David H. Slater - Director of the Institute of Comparative Culture, Associate Professor of Cultural Anthropology, Sophia University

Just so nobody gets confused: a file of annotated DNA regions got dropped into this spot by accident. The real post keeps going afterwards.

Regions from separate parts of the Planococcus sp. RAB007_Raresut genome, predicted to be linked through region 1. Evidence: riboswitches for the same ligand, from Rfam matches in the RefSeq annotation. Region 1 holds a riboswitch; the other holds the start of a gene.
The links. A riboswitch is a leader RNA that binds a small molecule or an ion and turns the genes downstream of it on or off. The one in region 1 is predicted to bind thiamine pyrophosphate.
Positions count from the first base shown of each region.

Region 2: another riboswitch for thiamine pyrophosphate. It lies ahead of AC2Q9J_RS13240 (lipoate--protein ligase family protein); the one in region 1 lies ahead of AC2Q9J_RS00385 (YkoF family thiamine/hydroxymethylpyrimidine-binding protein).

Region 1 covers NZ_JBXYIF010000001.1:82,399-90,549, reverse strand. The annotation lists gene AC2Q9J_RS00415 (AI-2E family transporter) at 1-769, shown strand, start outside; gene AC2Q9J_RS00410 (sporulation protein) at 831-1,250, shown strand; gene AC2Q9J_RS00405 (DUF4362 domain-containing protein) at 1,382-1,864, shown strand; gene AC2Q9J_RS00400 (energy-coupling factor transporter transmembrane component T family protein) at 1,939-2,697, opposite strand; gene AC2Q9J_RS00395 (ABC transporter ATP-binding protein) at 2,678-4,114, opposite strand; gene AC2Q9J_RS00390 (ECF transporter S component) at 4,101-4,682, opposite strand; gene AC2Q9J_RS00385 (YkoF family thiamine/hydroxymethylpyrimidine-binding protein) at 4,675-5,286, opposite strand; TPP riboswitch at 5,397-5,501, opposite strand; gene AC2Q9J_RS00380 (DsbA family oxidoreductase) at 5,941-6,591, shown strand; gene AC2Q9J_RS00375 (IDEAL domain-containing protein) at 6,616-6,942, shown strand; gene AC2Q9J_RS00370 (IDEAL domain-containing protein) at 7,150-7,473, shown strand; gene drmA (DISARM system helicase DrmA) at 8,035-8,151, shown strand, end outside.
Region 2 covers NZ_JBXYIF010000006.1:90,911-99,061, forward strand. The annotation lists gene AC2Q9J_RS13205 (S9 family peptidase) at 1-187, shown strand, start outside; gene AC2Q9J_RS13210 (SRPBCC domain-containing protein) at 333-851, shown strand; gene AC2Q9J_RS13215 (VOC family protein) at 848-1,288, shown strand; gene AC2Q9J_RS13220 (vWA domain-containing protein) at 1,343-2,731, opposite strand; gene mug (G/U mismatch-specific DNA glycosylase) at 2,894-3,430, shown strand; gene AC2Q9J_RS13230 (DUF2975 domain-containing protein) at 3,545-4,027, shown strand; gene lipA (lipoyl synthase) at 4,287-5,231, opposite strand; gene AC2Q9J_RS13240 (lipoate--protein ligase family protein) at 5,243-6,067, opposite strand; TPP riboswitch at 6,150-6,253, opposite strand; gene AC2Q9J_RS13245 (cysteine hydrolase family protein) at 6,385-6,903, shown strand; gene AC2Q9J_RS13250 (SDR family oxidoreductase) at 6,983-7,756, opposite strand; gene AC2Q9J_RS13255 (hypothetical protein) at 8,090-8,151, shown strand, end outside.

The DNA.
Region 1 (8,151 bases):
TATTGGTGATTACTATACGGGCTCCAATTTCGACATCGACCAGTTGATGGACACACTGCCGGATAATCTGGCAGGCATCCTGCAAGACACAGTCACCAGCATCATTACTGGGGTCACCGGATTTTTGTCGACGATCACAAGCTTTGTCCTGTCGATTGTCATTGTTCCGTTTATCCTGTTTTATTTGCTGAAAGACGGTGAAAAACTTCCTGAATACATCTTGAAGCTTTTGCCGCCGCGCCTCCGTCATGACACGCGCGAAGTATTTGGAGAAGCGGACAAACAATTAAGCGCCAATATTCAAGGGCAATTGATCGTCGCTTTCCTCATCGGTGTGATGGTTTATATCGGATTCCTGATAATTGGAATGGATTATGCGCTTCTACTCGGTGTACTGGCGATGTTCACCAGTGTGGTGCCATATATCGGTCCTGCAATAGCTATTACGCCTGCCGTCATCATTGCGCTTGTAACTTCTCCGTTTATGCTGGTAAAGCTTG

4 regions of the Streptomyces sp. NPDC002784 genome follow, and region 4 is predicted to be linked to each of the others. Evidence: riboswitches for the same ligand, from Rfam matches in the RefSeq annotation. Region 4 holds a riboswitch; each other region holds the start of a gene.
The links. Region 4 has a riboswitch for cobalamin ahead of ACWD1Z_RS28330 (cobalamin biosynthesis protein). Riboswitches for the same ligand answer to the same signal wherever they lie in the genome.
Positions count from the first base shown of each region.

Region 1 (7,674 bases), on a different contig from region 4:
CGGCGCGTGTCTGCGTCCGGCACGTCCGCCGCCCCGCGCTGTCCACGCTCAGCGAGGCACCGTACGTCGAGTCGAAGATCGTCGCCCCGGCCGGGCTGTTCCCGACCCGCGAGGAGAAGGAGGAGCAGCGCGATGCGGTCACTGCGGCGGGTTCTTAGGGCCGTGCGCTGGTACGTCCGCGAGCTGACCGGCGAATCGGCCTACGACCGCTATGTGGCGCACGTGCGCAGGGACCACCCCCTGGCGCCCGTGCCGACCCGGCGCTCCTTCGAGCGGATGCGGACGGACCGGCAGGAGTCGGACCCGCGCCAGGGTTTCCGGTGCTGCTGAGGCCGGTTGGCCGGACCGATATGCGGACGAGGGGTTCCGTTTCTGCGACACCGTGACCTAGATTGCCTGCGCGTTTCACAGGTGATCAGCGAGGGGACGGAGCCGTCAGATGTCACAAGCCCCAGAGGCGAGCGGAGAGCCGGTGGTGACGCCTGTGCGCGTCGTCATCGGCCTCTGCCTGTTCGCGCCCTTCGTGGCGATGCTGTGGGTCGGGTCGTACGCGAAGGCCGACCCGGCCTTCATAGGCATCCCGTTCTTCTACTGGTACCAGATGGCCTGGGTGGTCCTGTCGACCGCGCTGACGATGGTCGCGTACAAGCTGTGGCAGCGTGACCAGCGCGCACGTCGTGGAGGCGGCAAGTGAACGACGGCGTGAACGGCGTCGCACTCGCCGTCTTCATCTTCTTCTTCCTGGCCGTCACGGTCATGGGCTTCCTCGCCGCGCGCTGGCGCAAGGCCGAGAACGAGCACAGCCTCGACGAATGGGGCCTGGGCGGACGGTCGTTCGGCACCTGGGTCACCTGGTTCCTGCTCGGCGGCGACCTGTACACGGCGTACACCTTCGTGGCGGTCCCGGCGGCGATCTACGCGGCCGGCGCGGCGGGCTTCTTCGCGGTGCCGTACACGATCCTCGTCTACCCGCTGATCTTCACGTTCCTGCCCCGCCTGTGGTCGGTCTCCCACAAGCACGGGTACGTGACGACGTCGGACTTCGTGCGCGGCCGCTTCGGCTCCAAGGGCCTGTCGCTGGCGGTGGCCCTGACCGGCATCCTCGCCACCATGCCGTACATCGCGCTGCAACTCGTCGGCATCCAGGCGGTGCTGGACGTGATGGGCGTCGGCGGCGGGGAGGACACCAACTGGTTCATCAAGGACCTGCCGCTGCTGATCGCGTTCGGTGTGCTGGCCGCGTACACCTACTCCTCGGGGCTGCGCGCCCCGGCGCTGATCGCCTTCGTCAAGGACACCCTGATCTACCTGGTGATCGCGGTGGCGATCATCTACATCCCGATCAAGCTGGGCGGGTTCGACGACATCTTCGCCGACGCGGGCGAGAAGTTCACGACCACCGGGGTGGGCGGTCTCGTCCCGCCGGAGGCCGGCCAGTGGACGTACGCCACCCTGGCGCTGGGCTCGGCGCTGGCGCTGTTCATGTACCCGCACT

The groups and individuals who have come together under the slogan “women against nukes” (原発いらない女たち) have emerged as one of the most articulate and strategic voices against nuclear power, but also against capital and state exploitation; their voices are some of the few from Tohoku (as opposed to those from the Tokyo-based demonstrations) that have been heard in a national and even international arena. The first part of this talk sketches some of the ways that this rhetoric allowed women, especially in Fukushima, to form political networks through digital media. These networks have become important sources of information about radiation and energy, and political alliance against nuclear power. The second part of this talk demonstrates how some of these women, often young mothers, have found themselves at odds within their own community in ways that foregrounds the fault-lines of gender and generation that are often obscured in daily life, but have actually characterized many rural communities far before the 3.11. Slater particularly addresses the often untenable position many women find themselves in as they attempt to manage their different roles as mothers, wives, community members, citizens, and activists.